On their last two albums, Drums and Guns and C’mon, the placidity of Low’s music was becoming less of a feature, with louder guitars and a seething undercurrent in some of Alan Sparhawk’s songs, as if the work he was doing with Retribution Gospel Choir (which he was involved with concurrently with those two records) was spilling over into his main band. The Invisible Way therefore seems like a bit of a step back; it’s their quietest and simplest record for some time, and much closer to their slowcore beginnings.
The Invisible Way was recorded at Wilco’s studios in Chicago, and having Jeff Tweedy behind the desk they might have been tempted to try out some artier production styles as we often hear on Wilco records or as Low tried themselves on Drums and Guns. However, Sparhawk has said that Tweedy’s simplistic production approach on his work with Mavis Staples is what convinced him to have the Wilco frontman work with Low. The Invisible Way is a very sparse album that always places vocals as the focal point on every track, with minimal accompaniment on the peripheries. The amount of space in each track is emphasized by the clarity of the pianos and guitars; the drums still cavernously echo as on C’mon but when played as softly as they are here they serve more to help the song breathe than lift it entirely. The only moment where Sparhawk gets out his electric guitar and allows it to exhale its usual metallic yawn is the scrawling conclusion to “On My Own.”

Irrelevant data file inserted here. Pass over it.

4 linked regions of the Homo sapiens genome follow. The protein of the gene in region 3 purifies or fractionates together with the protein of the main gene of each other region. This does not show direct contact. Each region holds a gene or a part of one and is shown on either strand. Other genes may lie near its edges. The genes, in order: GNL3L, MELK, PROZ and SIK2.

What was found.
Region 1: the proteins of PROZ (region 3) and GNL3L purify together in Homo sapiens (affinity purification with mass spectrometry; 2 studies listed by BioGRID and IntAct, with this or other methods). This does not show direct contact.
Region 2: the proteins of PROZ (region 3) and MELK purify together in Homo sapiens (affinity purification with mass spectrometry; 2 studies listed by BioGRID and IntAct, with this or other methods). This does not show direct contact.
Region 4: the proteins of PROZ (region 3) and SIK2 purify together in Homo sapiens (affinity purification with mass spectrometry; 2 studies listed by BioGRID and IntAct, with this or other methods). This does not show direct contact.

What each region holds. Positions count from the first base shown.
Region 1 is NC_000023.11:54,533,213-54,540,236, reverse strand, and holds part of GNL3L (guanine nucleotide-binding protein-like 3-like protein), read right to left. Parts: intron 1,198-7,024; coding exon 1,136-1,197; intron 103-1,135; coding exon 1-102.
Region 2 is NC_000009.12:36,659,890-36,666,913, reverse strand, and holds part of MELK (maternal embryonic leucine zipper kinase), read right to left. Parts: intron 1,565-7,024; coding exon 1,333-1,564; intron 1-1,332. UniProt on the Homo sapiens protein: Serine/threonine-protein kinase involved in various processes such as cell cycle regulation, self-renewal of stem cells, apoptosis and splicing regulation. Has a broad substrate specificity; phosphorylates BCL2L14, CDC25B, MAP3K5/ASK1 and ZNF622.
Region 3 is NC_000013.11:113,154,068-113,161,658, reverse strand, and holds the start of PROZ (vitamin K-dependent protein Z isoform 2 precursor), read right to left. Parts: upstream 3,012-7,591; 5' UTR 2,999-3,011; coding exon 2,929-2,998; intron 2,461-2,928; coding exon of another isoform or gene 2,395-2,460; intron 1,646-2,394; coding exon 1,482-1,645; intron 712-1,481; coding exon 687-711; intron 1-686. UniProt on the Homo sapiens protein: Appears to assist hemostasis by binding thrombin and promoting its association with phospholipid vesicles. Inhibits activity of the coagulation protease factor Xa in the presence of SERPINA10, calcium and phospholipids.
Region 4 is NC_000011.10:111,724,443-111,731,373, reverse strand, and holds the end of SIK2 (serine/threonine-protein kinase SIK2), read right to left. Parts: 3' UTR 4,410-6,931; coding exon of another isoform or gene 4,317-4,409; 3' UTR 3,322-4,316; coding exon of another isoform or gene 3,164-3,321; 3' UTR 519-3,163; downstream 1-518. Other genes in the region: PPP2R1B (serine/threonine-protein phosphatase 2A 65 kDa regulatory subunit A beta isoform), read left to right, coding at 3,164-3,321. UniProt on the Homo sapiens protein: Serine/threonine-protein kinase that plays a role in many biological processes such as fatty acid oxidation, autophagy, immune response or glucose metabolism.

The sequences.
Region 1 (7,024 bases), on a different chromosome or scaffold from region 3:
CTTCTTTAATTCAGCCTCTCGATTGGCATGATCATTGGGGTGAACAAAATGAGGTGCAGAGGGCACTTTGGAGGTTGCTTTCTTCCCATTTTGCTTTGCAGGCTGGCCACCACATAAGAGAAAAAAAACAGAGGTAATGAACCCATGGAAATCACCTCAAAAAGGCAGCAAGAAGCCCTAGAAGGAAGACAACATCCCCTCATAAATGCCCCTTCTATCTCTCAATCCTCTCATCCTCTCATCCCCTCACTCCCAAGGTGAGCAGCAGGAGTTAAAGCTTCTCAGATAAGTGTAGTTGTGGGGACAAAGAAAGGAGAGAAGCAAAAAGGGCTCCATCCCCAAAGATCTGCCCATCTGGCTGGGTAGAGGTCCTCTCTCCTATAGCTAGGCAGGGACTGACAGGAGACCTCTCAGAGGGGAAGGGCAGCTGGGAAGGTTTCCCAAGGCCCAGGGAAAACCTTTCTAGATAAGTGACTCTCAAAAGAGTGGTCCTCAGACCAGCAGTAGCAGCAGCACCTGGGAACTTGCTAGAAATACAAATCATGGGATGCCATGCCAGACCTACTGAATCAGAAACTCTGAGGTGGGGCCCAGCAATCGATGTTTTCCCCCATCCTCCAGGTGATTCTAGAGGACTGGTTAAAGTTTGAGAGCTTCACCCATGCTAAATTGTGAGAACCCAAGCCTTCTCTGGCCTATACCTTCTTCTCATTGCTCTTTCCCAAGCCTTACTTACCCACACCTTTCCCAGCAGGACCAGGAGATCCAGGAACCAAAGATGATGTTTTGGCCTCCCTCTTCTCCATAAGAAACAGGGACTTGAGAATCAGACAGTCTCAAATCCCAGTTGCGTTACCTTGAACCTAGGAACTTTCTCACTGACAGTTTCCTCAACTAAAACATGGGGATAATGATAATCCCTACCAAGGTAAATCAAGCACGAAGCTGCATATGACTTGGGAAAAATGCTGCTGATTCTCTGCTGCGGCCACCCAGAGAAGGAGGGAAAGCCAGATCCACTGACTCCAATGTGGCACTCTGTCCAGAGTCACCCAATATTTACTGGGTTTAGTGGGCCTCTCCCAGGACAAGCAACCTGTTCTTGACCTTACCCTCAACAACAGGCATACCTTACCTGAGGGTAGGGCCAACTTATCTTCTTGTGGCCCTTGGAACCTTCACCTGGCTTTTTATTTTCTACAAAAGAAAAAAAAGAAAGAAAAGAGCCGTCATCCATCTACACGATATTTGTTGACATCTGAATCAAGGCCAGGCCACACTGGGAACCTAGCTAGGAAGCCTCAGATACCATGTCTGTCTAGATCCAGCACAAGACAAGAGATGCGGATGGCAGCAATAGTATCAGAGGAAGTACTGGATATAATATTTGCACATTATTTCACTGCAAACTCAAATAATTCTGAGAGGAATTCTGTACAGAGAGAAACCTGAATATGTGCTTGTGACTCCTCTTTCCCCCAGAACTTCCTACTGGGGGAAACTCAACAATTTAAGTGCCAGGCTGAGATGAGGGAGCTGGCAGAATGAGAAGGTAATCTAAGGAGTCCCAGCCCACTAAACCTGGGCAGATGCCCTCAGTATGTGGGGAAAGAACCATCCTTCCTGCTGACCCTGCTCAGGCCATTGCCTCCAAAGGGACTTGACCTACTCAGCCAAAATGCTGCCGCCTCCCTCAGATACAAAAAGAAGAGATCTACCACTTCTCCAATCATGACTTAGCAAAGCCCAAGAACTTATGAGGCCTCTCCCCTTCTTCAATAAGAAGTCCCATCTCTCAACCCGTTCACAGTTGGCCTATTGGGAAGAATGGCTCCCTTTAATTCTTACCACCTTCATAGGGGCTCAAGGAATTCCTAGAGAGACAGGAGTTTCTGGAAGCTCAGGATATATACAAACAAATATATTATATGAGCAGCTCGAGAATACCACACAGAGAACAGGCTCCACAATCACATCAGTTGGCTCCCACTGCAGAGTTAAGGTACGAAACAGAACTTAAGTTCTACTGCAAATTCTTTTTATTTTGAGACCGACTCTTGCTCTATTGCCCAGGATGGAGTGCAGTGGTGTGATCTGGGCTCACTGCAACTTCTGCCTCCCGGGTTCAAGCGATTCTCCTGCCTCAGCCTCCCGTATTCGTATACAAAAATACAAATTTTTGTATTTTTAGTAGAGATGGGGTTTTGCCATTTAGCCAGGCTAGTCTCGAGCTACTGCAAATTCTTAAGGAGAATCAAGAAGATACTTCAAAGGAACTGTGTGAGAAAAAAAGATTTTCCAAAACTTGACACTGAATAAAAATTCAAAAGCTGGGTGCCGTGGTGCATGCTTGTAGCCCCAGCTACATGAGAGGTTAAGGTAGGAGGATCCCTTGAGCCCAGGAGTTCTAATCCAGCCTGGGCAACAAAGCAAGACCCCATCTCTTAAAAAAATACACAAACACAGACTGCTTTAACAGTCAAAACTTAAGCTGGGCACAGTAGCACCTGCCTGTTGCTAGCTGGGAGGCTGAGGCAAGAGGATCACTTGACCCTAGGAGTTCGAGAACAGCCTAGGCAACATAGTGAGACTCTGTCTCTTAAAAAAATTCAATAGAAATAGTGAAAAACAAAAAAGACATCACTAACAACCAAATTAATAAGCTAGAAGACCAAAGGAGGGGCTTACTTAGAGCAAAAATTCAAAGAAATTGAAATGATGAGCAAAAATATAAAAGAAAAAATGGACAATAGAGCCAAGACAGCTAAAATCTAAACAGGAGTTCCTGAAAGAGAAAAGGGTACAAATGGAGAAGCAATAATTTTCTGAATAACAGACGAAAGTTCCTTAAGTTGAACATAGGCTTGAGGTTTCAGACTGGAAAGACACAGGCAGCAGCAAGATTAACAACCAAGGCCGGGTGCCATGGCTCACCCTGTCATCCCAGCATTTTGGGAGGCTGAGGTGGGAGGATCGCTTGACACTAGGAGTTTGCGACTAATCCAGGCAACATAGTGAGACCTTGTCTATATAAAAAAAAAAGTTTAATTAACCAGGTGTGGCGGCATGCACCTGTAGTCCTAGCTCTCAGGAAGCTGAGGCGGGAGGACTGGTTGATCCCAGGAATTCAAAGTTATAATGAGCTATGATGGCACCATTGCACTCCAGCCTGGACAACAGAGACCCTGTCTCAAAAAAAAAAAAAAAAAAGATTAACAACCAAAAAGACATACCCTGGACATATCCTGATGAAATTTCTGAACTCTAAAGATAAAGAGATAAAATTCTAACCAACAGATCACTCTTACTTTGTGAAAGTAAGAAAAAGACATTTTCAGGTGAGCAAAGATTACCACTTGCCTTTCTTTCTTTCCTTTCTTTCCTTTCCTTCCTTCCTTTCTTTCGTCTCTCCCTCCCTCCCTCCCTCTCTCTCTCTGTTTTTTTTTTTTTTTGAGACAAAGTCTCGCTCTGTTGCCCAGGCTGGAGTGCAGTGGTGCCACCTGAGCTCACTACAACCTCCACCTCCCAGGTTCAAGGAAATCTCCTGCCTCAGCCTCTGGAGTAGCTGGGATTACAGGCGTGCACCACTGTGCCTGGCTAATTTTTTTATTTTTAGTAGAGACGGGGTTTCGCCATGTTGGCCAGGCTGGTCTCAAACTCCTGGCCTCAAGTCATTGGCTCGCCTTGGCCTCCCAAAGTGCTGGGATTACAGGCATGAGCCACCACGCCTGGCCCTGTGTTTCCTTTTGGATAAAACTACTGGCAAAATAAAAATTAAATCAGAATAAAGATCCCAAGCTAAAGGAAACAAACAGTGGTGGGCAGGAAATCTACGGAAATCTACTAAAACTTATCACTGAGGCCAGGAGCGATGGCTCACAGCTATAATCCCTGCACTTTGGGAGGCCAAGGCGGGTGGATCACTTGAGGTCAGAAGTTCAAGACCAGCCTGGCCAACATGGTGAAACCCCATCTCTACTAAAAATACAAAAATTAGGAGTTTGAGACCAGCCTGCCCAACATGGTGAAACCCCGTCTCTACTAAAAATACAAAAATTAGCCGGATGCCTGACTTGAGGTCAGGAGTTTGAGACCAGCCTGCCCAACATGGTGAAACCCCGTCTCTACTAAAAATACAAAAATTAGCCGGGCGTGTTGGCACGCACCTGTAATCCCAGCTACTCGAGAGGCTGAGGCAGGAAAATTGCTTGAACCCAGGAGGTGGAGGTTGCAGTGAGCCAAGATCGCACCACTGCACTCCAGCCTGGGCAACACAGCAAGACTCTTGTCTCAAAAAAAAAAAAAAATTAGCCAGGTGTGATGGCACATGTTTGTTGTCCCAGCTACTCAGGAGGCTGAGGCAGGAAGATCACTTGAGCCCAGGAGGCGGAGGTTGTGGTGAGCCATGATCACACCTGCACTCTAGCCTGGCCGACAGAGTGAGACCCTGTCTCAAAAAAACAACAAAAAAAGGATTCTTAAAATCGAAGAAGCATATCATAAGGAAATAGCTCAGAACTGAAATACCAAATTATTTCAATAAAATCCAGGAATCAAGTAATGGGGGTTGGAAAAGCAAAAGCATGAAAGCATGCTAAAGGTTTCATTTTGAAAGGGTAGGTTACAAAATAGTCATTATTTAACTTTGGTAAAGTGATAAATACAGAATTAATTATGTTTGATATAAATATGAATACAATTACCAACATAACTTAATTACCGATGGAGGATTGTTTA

This is Low’s tenth album and by now they know how to make an album with consistently good songs from beginning to end. With a palette as simple as this they have no trouble in making sure that every song is pleasant, but the moments where the pleasantness are broken in a moment of musical, vocal or lyrical catharsis are less prominent than on other Low records. The sparser arrangements suit Mimi Parker’s beautiful tones more, which is probably why she leads on almost half the songs here (much more than her usual one or two) and as is often the case she steals the show with a couple of these more emotional moments. Both “So Blue” and “Just Make It Stop” find Parker’s double-tracked voice buffering through rousing choruses on the top of chugging piano chords and emphatic brush-stick drumming, which allow her exclamations of universal frustrations we all feel about love and life all the more relatable. Even more impressive is her vocal performance on “Holy Ghost” where it’s draped delicately over barely-there pianos and drums to create a stirring hymn of a song. Although not all the songs on The Invisible Way have noteworthy moments, the simplistic grandiosity that’s consistent through the whole album is enough to keep you engaged.
The two year gap between C’mon and The Invisible Way is a relatively short one for Low, which suggests a good working relationship in the studio, and this is supported by the output. The songs on the album sound as if they’ve come together quickly and naturally, which is also good from the listener’s perspective as none can be heard as too challenging or overwrought. The character of each new Low album is always a mystery until you hear it, so speculating on whether they’re likely to continue working in this manner is pointless at this juncture, but it’s good to know that ten albums in Low still have the ability to put together a stirring collection of songs.